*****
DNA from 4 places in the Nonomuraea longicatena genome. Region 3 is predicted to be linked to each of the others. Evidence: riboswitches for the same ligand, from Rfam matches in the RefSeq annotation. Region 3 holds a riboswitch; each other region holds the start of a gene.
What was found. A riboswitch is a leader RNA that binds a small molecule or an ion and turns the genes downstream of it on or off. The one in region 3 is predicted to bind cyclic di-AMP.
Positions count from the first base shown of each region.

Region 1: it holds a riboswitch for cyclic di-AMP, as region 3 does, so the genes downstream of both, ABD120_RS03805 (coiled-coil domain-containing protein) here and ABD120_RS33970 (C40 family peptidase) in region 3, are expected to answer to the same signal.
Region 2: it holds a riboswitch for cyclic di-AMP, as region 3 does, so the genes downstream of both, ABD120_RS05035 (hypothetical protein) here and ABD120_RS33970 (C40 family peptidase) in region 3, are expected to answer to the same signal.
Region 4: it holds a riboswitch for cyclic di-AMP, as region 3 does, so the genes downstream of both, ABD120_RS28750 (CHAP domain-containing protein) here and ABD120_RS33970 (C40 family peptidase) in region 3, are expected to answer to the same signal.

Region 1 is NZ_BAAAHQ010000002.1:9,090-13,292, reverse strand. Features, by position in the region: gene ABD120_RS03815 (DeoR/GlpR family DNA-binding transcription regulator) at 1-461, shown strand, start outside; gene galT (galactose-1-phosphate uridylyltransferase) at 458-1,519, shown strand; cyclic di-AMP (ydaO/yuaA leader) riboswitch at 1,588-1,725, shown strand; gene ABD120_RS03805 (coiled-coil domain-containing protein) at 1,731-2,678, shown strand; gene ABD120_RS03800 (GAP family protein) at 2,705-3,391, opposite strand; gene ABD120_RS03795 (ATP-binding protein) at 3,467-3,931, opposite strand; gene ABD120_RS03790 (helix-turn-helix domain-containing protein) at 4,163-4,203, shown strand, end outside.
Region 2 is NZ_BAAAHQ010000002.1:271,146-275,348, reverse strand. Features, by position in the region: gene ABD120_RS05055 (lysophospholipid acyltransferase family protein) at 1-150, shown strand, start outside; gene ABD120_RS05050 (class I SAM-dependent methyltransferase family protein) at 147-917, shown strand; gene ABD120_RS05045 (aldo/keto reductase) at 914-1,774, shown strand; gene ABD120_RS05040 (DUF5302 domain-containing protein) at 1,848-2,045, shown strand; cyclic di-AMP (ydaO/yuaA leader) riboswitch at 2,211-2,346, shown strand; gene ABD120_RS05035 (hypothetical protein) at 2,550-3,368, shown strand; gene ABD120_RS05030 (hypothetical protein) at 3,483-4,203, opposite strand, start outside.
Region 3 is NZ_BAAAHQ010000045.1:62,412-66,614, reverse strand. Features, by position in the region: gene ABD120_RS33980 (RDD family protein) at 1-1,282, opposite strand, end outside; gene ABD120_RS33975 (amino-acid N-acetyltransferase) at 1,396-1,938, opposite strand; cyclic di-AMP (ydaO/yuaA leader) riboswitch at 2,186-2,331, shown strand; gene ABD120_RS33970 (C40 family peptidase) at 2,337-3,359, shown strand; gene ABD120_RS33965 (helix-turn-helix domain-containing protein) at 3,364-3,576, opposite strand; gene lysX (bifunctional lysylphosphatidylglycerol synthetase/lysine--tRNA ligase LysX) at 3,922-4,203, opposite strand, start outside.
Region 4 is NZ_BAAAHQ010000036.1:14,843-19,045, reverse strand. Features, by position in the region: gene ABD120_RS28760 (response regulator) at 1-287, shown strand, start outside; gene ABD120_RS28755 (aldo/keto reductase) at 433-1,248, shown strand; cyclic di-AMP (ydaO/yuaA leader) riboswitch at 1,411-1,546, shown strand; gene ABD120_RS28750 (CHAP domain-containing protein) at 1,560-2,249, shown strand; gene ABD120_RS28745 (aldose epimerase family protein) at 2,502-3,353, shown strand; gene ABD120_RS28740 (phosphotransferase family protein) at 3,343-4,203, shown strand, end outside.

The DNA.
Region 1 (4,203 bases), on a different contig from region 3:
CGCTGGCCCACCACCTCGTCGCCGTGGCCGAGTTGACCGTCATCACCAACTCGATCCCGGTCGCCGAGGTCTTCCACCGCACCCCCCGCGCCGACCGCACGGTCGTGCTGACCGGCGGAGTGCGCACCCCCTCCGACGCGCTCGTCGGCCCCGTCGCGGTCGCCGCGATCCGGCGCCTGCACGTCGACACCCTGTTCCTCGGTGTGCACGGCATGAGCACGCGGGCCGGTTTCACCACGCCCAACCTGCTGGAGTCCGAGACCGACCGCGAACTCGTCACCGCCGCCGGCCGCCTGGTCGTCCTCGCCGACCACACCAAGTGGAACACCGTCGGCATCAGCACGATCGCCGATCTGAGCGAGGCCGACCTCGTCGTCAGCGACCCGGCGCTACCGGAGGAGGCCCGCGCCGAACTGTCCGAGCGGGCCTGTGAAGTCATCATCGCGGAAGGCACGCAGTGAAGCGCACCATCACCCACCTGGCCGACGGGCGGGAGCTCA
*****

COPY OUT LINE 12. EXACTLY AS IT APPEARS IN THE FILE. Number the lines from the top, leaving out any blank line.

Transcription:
Region 1 (4,203 bases), on a different contig from region 3: